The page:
Miles Molerio, July 27, 2020

Dublin Core

Title

Miles Molerio, July 27, 2020

Subject

COVID-19 Pandemic, 2020-
COVID-19 (Disease)

Description

Miles Molerio talks about how the current COVID-19 pandemic is affecting him. He talks about leaving college early, having to stay with a friend’s family for 5 months, how the virus is affecting him and other members of the Transgender community, and what is bothering him the most.

Publisher

Special Collections and Archives, Trexler Library, Muhlenberg College

Date

2020-07-27

Contributor

This oral history recording was sponsored in part by the Lehigh Valley Engaged Humanities Consortium, with generous support provided by a grant to Lafayette College from the Andrew W. Mellon Foundation.

Rights

Copyright for this oral history recording is held by the interview subject.

This oral history is made available with a Creative Commons Attribution Non-Commercial 4.0 International License (CC BY-NC 4.0). The public can access and share the interview for educational, research, and other noncommercial purposes as long as they identify the original source.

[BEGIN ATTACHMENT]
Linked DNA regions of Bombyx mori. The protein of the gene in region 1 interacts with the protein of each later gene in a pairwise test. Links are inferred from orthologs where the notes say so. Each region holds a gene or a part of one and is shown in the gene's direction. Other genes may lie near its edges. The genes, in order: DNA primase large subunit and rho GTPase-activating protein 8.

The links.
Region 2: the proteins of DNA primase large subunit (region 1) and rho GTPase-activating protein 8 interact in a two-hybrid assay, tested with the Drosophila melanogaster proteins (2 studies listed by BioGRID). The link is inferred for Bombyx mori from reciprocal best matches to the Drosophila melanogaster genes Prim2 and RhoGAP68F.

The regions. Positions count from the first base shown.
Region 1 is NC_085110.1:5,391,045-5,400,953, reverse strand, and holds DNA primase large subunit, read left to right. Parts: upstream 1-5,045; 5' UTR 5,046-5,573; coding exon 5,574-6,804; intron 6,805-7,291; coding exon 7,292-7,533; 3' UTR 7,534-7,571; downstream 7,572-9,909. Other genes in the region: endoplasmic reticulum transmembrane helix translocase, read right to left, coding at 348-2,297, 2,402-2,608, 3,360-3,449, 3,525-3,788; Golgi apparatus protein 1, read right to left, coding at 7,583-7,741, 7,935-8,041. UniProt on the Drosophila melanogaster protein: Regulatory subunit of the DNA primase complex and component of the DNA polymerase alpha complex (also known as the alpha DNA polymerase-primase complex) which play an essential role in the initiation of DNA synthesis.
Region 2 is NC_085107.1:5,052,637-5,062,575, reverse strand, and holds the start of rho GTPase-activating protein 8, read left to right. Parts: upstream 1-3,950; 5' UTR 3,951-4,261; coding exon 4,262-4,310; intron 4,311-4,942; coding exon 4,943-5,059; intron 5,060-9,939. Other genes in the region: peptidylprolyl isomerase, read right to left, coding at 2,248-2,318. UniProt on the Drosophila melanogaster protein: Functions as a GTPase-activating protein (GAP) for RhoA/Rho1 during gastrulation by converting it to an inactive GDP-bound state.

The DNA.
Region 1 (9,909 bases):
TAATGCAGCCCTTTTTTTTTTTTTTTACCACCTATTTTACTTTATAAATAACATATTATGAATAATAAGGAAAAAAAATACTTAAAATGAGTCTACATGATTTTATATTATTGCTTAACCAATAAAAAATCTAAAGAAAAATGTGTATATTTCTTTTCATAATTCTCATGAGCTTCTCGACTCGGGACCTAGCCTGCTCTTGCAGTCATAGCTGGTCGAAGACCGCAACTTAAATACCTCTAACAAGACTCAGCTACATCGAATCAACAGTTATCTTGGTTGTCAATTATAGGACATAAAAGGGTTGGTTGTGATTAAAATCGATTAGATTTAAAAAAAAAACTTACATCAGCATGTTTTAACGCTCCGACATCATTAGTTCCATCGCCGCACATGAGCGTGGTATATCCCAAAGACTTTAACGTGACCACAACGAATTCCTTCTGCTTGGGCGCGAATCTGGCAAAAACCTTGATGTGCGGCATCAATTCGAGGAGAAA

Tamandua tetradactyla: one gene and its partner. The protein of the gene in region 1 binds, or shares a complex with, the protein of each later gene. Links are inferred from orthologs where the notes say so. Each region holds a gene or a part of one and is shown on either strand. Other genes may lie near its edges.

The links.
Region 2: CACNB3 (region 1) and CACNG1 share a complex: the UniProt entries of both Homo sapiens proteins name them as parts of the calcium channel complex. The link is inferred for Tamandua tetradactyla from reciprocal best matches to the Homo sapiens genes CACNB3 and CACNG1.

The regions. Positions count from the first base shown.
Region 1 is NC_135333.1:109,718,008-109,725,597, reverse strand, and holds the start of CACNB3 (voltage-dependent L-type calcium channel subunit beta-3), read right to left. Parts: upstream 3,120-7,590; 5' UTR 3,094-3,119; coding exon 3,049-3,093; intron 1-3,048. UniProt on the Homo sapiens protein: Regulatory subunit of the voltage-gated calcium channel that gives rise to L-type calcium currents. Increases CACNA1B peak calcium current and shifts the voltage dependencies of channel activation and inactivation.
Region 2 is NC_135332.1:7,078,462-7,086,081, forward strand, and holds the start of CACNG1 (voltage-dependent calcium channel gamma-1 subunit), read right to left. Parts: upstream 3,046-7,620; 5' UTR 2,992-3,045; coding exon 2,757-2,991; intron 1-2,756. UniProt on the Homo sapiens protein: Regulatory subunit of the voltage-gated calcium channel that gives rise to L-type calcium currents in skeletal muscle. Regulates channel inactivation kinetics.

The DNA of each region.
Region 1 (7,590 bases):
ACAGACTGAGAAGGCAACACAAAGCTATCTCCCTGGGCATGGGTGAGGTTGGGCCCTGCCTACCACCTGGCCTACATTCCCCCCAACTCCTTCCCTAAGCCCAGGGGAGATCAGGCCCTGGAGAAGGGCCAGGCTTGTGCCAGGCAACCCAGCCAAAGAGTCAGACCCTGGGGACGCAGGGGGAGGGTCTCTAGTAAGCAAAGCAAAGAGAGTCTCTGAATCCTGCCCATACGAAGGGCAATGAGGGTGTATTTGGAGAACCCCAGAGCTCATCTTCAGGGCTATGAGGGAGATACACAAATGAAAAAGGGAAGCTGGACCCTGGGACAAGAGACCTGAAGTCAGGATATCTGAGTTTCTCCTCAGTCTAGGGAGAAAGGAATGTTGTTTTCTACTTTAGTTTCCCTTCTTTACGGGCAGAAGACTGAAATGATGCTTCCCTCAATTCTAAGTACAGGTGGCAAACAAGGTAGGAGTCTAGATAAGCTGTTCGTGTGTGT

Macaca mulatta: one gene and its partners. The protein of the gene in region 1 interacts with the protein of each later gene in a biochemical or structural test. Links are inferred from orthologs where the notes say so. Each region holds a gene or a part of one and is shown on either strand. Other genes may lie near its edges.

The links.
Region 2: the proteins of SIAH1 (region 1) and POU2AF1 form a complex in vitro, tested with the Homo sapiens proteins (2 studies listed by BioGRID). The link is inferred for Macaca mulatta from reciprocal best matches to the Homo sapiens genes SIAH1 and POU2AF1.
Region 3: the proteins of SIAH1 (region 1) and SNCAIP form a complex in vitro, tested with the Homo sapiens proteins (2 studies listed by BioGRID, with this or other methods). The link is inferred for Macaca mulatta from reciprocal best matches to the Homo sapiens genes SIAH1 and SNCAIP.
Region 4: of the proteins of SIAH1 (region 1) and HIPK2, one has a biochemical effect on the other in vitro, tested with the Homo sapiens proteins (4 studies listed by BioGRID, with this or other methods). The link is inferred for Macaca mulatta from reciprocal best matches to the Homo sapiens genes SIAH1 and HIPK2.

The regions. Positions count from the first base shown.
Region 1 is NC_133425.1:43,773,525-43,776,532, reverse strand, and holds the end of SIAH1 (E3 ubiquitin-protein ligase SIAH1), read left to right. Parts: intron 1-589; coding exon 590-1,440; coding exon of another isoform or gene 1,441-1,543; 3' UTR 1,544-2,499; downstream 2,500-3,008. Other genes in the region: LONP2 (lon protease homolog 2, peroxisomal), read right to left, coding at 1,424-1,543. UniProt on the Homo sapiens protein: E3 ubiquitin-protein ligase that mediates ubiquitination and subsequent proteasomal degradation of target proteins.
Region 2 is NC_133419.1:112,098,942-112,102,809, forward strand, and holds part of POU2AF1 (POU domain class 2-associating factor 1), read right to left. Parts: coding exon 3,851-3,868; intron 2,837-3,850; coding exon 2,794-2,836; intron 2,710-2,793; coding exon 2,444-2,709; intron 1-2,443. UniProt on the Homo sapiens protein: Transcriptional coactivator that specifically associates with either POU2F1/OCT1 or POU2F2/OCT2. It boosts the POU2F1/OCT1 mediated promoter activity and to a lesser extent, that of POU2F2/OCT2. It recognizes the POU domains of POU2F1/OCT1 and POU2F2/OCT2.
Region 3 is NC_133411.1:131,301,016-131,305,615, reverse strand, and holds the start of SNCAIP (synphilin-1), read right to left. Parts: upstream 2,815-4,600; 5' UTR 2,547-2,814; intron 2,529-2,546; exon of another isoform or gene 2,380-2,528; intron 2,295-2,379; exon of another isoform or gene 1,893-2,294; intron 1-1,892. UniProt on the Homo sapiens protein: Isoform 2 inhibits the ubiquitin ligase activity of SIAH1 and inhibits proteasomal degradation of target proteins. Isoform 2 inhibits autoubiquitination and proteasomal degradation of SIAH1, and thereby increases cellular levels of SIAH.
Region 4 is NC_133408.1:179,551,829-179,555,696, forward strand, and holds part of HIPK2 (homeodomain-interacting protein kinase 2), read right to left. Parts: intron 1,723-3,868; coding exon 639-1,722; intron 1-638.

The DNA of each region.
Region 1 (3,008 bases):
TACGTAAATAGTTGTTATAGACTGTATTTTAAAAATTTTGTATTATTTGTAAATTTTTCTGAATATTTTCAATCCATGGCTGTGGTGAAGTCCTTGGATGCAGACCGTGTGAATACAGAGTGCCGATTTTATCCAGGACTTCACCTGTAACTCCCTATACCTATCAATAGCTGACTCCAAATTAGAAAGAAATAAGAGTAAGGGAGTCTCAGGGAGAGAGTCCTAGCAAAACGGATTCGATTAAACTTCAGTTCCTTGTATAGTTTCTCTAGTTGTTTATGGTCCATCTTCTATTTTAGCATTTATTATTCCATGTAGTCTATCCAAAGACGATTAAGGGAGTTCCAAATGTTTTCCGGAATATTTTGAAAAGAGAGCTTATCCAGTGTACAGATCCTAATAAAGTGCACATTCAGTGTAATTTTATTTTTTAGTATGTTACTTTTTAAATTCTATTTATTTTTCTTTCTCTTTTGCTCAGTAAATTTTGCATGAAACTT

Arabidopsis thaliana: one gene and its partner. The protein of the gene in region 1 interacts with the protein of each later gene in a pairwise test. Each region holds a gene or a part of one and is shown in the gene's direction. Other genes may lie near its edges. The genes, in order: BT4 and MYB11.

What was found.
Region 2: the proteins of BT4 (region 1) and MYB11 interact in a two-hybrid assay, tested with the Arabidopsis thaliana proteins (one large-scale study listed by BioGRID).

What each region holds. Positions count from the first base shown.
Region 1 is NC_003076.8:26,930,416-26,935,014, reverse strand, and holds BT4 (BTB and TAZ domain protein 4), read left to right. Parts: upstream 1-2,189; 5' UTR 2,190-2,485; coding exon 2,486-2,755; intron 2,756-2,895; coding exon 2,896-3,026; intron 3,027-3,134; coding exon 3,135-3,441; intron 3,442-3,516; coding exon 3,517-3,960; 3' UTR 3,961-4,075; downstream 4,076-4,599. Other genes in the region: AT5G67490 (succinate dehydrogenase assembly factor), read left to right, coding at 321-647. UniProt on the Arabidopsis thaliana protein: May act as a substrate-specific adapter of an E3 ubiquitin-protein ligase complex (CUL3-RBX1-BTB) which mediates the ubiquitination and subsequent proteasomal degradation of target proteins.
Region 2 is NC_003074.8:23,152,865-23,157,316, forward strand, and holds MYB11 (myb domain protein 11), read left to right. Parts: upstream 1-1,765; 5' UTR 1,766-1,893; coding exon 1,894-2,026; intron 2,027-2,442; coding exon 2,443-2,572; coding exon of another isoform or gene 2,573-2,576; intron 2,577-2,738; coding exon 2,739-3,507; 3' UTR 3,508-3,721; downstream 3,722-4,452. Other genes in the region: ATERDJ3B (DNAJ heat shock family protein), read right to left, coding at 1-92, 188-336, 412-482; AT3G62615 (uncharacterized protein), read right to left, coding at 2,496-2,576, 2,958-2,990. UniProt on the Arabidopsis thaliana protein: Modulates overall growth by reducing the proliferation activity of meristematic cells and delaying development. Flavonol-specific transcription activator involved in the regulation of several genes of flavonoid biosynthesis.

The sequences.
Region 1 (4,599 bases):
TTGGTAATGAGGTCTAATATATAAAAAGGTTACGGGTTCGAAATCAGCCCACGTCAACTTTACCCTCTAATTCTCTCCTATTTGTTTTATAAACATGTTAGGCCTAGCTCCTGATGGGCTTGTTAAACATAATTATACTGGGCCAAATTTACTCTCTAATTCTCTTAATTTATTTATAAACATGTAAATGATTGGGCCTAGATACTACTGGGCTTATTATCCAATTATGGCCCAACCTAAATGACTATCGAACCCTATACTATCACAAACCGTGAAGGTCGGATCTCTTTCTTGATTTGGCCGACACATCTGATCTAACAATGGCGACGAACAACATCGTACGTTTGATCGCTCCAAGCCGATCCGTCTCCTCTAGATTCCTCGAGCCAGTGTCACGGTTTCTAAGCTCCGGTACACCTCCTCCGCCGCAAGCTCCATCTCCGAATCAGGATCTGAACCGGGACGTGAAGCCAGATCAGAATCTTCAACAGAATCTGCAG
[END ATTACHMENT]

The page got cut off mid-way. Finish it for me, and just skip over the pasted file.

Relation

40 Years of Public Health Experiences in the Lehigh Valley LGBT Community

Format

video

Language

English

Type

Movingimage

Identifier

PH40_19

Oral History Item Type Metadata

Interviewer

Liz Bradbury

Interviewee

Miles Molerio

Original Format

video/mpeg

Duration

57:35

OHMS Object Text